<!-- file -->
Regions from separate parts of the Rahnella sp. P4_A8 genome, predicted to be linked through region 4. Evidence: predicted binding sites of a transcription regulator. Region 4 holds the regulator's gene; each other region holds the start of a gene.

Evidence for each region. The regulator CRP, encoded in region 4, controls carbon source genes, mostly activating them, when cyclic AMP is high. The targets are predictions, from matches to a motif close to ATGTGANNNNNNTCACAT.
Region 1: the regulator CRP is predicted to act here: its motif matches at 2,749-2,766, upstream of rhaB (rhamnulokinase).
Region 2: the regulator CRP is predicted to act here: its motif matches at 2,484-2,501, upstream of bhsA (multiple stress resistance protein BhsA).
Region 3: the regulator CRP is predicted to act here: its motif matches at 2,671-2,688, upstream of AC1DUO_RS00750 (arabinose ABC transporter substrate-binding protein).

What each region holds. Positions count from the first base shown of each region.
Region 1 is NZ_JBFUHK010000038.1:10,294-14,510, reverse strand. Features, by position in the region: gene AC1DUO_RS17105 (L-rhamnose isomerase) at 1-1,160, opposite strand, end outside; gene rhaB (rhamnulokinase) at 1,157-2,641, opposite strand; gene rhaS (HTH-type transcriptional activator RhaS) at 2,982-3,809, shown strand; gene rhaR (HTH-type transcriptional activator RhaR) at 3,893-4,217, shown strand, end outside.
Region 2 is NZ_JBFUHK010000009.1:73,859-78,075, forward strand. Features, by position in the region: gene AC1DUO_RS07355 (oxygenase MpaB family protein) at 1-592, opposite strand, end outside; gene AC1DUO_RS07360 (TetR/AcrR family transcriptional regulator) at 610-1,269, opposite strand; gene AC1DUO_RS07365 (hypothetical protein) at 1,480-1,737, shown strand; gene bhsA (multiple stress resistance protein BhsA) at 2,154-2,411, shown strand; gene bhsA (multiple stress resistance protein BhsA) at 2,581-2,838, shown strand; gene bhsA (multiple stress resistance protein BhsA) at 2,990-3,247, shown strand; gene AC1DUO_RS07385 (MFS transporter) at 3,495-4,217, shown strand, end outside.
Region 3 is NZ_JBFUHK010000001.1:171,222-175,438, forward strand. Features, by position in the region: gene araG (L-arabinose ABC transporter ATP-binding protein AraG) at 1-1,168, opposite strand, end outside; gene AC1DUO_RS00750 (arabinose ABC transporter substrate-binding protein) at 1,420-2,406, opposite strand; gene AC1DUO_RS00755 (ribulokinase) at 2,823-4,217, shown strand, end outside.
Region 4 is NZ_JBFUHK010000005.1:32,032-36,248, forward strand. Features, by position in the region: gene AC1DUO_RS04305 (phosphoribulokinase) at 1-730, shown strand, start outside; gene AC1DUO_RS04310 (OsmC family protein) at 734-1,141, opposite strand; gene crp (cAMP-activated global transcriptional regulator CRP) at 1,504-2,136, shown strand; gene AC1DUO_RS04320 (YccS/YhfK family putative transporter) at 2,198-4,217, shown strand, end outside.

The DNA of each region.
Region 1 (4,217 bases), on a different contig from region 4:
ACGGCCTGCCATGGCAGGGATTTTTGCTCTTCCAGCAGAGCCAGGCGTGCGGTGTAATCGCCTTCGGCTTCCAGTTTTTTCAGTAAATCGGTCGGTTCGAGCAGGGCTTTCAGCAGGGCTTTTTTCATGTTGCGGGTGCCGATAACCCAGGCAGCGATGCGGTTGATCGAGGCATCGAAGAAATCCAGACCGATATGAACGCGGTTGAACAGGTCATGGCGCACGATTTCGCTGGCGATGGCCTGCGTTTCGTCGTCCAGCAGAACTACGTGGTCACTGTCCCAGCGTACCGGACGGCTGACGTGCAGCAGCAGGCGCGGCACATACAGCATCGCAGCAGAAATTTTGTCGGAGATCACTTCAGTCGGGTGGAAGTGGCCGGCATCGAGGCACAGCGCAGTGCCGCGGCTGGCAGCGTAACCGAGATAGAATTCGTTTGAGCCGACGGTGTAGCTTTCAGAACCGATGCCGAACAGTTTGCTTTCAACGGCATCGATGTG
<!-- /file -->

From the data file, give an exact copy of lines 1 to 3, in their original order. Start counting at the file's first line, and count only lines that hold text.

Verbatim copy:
Regions from separate parts of the Rahnella sp. P4_A8 genome, predicted to be linked through region 4. Evidence: predicted binding sites of a transcription regulator. Region 4 holds the regulator's gene; each other region holds the start of a gene.

Evidence for each region. The regulator CRP, encoded in region 4, controls carbon source genes, mostly activating them, when cyclic AMP is high. The targets are predictions, from matches to a motif close to ATGTGANNNNNNTCACAT.
Region 1: the regulator CRP is predicted to act here: its motif matches at 2,749-2,766, upstream of rhaB (rhamnulokinase).